Related: The Personal Financial Plan Example You Can Use To Reach Your Financial Goals

It can be easier to rent an apartment

Not only does having good credit help you get a mortgage for buying your new home, but it can also help if you’re looking to rent your new place.

Landlords see a good credit score as indicating that you’re more likely to pay rent on time, so will probably consider you more favourably over someone with a worse score.

People with bad credit may also find themselves being charged higher rent to cover the landlord for the risk that you’ll pay your rent payments late – or not at all. 

They also (or instead) may have to arrange a guarantor who’ll be responsible for paying for the rent if you fail to do so. This means an extra level of hassle to take care of – when all you want to do is move into your new apartment.

keys in door

It can be easier to sort out your utilities

Speaking of your new place, utility companies are far more willing to connect you quickly if you have good credit.

However, if you have bad credit, expect to have to pay a deposit or, like with your rent, arrange for a guarantor to get connected.

How is my credit score calculated?

As you’ve seen, figuring out what is a good credit score range isn’t one set answer given that the FICO Score and VantageScore are calculated slightly differently.

That said, overall, they both look at the same factors, even if they give a slightly different weighting to each one.

Seeing as it’s the most common one, we’ll look more closely at the calculation used for the FICO Score (source):

  • Payment history (35%): This tells potential lenders whether you’ve consistently made your debt repayments on time. Your score will show how late your payments were, how often you were late, how much you owed and how long it’s been since you last missed a payment.
  • Amounts owed (30%): This is based on your credit utilization ratio or what percentage of your available credit you’ve used. The more you’ve used of your total credit limit, the higher your credit utilization ratio will be and the more this can lower your score.
  • Length of credit history (15%): By showing that you have a longer credit history in which you’ve consistently made your debt repayments on time, the more you will show potential lenders that you’re a good potential borrower. On the other hand, someone that has only recently taken on credit will be seen as riskier, as there’s nothing to prove how they handle credit.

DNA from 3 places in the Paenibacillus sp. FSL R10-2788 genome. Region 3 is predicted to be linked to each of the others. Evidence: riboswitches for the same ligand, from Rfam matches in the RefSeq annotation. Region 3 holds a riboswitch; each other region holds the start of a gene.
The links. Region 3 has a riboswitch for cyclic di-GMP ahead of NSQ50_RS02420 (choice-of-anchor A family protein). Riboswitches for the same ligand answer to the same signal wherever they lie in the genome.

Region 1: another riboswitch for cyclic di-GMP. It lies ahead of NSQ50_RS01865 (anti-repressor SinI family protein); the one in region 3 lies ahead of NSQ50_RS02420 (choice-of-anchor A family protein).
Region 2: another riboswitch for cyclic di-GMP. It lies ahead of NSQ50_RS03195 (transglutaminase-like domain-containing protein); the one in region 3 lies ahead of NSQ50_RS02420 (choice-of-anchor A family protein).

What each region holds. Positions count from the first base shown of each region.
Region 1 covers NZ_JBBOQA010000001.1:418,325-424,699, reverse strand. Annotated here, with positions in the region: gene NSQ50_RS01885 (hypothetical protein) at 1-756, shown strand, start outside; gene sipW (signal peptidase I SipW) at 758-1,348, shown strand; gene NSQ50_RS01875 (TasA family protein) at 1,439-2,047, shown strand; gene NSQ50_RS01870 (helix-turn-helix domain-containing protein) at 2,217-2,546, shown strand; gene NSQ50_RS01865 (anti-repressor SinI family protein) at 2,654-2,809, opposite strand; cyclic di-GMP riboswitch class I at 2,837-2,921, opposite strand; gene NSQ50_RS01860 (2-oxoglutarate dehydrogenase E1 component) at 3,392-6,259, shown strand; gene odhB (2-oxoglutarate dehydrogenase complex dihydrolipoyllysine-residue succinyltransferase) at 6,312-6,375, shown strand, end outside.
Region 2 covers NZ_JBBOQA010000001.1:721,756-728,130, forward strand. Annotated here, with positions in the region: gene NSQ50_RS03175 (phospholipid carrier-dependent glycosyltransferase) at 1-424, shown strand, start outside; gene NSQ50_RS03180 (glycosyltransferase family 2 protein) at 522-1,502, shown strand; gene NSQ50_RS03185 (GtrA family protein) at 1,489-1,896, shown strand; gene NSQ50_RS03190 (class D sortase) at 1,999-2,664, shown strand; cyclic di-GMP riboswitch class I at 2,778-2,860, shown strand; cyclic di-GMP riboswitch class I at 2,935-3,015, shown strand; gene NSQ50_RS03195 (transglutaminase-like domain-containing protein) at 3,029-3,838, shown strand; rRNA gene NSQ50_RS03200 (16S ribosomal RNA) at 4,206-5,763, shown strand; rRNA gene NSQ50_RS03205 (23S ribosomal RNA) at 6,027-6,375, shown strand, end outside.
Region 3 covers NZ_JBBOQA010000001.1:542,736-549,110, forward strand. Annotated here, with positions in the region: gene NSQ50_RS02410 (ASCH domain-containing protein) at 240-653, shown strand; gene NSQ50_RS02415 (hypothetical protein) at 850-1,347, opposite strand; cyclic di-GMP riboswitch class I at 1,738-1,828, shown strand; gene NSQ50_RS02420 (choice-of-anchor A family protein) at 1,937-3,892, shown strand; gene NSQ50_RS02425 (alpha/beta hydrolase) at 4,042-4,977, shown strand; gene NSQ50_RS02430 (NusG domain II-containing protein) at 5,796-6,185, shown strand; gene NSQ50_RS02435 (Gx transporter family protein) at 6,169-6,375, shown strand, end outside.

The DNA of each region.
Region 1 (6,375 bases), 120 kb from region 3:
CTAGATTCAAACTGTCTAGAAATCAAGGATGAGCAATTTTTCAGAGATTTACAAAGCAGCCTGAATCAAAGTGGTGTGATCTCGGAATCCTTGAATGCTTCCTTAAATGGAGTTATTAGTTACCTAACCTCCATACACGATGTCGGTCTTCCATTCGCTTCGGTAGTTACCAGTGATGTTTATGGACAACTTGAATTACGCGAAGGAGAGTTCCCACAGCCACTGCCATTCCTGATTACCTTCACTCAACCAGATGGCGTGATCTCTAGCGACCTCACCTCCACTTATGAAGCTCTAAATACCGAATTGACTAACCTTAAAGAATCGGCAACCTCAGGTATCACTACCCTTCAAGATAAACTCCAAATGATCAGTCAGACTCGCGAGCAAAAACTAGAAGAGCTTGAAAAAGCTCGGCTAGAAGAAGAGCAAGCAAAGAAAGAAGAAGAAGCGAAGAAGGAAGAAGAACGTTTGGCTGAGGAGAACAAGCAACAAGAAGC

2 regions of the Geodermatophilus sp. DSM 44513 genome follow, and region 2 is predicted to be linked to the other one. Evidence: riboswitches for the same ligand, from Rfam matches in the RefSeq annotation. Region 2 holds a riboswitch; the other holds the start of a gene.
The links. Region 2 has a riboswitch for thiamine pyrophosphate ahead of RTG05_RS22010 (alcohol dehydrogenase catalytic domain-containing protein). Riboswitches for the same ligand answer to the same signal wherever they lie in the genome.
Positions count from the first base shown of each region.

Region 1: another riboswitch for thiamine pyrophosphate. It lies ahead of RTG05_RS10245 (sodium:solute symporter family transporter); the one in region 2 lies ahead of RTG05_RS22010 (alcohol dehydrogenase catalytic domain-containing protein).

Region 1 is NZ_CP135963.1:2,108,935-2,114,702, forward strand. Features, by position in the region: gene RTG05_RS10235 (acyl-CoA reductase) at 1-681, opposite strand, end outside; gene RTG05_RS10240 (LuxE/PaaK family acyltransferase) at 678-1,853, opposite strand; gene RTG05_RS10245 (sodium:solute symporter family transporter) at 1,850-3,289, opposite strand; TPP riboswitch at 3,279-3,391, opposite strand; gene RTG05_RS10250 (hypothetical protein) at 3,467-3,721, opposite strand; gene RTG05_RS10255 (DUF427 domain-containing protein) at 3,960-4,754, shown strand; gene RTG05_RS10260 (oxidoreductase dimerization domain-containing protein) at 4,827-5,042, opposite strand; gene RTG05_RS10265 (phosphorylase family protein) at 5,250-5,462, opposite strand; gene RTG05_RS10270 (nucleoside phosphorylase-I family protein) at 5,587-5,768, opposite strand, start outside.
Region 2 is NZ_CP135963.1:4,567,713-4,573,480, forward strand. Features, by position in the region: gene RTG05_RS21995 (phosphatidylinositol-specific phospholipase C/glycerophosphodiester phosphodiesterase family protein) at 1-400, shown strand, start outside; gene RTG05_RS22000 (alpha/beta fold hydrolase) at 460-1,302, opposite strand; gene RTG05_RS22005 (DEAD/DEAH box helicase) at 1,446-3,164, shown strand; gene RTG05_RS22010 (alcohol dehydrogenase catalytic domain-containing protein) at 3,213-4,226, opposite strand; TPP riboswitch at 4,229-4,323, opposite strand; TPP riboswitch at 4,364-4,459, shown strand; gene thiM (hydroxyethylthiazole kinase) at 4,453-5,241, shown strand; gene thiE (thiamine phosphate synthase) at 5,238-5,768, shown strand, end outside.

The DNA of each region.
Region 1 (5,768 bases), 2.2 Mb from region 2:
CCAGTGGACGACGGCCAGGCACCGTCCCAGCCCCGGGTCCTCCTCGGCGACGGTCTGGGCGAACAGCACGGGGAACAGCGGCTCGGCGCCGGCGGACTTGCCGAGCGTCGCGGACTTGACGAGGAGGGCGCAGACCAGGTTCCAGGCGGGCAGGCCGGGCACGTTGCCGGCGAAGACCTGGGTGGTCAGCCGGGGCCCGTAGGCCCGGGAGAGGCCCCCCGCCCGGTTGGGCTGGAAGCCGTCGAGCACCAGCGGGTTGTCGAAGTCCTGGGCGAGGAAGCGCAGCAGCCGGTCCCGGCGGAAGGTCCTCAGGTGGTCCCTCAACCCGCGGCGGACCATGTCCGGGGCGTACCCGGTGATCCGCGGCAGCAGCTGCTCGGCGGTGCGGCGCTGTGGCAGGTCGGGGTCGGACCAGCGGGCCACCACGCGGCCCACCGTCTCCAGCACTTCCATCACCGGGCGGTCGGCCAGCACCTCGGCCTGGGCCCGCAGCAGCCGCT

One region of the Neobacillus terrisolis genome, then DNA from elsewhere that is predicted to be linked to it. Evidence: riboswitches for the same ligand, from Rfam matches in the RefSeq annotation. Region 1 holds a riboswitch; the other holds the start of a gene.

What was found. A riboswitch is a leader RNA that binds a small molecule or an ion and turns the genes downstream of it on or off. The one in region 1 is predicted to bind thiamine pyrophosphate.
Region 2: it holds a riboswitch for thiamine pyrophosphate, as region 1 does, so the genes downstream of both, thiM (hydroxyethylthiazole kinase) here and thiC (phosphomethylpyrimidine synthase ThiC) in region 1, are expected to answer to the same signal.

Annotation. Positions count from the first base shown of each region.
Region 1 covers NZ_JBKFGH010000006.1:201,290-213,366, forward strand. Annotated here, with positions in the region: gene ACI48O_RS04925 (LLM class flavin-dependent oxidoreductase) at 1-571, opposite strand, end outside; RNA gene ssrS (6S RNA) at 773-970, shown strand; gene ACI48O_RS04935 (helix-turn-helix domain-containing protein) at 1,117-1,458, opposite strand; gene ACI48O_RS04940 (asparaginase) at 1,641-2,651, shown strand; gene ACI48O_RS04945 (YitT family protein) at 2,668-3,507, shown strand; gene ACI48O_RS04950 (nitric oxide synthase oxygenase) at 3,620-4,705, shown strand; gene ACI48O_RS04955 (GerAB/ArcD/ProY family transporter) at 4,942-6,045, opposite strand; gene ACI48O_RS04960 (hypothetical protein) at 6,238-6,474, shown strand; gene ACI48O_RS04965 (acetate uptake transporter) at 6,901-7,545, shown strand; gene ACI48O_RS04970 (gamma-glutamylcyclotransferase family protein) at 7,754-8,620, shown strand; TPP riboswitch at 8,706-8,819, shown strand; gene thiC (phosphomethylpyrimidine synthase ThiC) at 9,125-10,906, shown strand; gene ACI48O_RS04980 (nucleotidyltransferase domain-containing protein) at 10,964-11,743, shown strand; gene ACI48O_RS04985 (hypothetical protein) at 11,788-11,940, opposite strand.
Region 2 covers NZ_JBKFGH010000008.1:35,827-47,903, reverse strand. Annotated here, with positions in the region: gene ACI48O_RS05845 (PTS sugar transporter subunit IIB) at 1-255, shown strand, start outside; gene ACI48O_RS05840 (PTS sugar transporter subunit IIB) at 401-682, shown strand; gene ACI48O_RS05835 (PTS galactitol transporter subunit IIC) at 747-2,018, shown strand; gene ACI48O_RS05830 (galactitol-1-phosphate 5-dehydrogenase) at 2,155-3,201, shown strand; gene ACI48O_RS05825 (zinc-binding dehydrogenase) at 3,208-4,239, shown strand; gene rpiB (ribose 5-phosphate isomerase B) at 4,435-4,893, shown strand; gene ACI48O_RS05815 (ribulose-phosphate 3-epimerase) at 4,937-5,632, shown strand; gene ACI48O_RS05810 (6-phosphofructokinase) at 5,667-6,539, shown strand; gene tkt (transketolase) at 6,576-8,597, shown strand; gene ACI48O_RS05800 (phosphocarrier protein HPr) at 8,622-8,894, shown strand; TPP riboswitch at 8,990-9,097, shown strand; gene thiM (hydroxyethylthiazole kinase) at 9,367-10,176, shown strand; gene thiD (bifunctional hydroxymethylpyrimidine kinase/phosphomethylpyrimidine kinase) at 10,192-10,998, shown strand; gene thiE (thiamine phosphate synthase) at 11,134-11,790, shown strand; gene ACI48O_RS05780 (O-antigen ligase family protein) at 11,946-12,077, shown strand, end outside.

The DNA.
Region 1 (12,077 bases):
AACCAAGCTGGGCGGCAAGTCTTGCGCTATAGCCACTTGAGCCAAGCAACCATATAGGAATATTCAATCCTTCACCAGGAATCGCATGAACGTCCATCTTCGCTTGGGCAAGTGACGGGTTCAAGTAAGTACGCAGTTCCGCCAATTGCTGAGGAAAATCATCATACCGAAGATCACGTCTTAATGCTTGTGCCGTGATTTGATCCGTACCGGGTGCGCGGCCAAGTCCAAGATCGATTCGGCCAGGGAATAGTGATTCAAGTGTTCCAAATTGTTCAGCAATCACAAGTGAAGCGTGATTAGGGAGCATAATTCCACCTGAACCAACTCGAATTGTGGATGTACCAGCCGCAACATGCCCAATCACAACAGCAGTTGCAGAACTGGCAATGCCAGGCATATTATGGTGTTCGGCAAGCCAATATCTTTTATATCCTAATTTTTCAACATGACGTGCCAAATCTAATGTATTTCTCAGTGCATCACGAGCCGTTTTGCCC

• New credit (10%): If you open too many accounts or make too many hard inquiries in a short period of time, you’ll appear to be more of a risk and thus your credit score can drop.
  • Types of credit used (10%): It’s better for your credit score if you have a variety of credit accounts. This should include both revolving credit lines (e.g. credit cards) and instalment debt (e.g. car loans, student loans).

Now that you know how your credit score is calculated, you can also see where to focus your efforts on improving your credit.

How to get a good credit score?

If you have no or very little credit history, this section will show you how to hit the ground running.

(Keep reading further below for what you can do to improve your credit score if it’s not currently as high as you’d like it to be.)

This is definitely an important part of sorting out your financial future, especially as you’ll likely need to take on some debt in future, even if it’s just getting a credit card.

So starting out on the right track now with your credit can really help you out down the road.

1. Figure out how to manage your money

When used properly, having credit can be great for your finances.

But it can also get people into serious financial trouble, especially if they start using that credit to spend more than they earn or if they take on more debt than they can afford to repay.

In fact, this is often the biggest problem for many people’s financial situation – whether they’re on minimum wage or earning a six-figure salary.

So the first step you should take is to make sure that you become good at managing your money.

Related: How to Drastically Cut Expenses: 43 Easy Ways That Actually Work

The best way to do this is to start a budget so that you know exactly where your money is going in and out.

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2. Get a (manageable!) credit card

It’s now time to start building your credit history.